Lunch Time Research Seminars
8 August, 2013
12 pm - 1 pm
Multi(?)national Corporations and the State in Established Market Economies
Dr John Mikler
University of Sydney
Synopsis:The locations of the world’s largest corporationns are like a map of power for the world, so that as the emerging market economies are rising, so too are their corporations. The two are inseparable. However, the list of the world’s largest corporations demonstrates that they still predominantly come from the established economies. Furthermore, an analysis of their operations shows that their home bases remain crucial, and that the relationships they have with their home-state governments are therefore also crucial. In reality, there has never been a single global model for corporate-state relations. Instead, great institutional diversity between states with advanced, industrialized economies has persisted. In well-established economies, this diversity has become deeply institutionalized over time in national structures of governance. This is because states and corporations are bound by the institutional structures they have created and ‘inhabit’, and in which they become deeply embedded - economically, socially and politically. These structures evolve over time, with the potential for this evolution both enabled and constrained in certain ways depending on the path dependence of existing institutions. For example, the post-World War II developmental states of East Asia have evolved into what are often termed ‘coordinated market economies’, while the earlier developing Anglo Saxon economies have tended towards more liberal forms of governance. The latter, in turn, may increasingly be conceived of as ‘regulatory states’. As such, established market economies are likely to work with their institutions of governance in the future, as in the past, in response both to the global challenges and opportunities they face. Emerging market economies and their multinational corporations also have considerable ‘room to move’ as they develop new institutions of governance in the process of emerging, just as the established economies did before them.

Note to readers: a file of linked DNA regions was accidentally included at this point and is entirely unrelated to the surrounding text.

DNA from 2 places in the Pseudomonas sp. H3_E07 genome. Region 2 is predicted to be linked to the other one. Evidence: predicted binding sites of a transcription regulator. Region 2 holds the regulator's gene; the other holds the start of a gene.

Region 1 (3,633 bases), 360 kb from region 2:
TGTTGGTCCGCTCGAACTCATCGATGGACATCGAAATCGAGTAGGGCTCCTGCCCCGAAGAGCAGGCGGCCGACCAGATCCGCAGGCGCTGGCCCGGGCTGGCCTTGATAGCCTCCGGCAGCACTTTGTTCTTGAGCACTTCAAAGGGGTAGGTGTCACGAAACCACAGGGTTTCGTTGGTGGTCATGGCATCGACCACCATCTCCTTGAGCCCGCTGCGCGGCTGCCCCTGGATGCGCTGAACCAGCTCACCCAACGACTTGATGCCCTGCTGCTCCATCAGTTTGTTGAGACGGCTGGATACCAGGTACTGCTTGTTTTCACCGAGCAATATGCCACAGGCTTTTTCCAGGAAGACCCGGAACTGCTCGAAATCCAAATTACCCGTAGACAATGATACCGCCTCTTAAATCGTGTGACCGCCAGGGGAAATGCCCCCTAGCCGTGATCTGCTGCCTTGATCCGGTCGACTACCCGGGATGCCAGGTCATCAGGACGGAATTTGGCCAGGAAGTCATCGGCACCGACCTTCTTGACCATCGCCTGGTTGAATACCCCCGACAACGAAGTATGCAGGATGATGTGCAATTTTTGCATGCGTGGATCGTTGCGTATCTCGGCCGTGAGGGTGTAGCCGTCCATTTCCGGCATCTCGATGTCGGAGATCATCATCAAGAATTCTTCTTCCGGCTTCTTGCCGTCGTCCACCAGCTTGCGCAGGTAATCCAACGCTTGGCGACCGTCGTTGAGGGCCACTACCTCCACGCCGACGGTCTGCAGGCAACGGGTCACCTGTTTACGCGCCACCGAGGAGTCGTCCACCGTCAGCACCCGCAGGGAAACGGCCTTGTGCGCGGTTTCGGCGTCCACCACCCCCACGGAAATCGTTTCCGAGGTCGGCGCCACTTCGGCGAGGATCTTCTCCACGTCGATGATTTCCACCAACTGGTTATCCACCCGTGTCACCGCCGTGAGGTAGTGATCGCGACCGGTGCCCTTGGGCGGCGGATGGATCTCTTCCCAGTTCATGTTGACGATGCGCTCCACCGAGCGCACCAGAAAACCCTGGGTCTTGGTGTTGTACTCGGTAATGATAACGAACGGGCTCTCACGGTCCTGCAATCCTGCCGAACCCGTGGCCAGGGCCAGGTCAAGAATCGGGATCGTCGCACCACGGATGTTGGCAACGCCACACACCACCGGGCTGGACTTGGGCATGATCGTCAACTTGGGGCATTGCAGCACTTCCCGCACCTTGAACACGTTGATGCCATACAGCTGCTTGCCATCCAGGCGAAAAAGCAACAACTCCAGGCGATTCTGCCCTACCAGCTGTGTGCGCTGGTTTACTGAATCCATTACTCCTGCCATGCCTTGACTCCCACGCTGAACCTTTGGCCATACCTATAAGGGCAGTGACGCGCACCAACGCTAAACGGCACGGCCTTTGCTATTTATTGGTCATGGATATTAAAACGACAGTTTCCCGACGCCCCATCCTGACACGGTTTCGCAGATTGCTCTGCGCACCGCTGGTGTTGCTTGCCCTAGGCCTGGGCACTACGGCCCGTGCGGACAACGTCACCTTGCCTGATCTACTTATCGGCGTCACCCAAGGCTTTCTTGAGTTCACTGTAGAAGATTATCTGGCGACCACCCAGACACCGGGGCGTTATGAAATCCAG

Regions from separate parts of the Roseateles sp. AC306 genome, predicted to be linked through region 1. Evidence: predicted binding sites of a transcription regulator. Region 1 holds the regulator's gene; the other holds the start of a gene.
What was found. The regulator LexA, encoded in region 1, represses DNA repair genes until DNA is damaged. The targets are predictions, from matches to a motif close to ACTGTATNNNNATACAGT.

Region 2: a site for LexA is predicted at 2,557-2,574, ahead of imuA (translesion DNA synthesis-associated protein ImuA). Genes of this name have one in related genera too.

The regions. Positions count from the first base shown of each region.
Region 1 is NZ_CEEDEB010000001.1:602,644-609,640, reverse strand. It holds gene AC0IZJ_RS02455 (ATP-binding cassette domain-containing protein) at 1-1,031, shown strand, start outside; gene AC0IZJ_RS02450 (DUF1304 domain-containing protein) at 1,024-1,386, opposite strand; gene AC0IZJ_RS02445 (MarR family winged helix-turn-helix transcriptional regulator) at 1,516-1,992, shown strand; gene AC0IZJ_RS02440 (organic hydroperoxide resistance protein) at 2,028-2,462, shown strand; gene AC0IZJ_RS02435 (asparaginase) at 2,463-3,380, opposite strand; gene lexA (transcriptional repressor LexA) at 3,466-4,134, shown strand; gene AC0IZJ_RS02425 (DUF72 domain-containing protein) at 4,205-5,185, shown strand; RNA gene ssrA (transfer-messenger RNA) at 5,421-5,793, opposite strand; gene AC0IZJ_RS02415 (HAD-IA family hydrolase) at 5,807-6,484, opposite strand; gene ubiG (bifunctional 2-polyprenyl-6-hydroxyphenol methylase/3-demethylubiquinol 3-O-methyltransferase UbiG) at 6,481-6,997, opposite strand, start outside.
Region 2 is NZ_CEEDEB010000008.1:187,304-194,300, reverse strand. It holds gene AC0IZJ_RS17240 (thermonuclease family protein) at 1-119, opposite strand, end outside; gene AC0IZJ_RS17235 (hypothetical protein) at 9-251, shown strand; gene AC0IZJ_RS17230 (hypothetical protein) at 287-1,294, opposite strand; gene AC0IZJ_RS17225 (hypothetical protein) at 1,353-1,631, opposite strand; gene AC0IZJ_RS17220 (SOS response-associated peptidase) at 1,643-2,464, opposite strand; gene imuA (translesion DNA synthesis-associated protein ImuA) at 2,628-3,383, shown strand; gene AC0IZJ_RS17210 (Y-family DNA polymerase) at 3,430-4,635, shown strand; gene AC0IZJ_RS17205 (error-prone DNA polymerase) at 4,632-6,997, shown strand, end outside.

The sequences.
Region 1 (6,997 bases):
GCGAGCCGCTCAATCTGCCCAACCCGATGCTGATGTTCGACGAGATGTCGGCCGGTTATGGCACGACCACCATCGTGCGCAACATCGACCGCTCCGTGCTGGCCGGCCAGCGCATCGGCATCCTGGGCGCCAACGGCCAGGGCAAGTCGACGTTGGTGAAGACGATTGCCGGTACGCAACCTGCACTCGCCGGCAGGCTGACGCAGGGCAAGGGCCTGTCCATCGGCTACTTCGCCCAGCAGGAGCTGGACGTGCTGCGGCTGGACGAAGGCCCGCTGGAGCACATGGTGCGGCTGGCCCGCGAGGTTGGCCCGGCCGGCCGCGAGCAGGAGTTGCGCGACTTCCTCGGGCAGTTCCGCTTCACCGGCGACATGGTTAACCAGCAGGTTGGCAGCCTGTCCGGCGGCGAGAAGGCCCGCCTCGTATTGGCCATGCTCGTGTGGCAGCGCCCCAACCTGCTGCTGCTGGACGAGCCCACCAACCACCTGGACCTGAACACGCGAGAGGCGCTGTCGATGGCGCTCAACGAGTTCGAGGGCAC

All university staff and graduate research students are welcome to attend.
Location: The Boardroom, 276 Merewether Building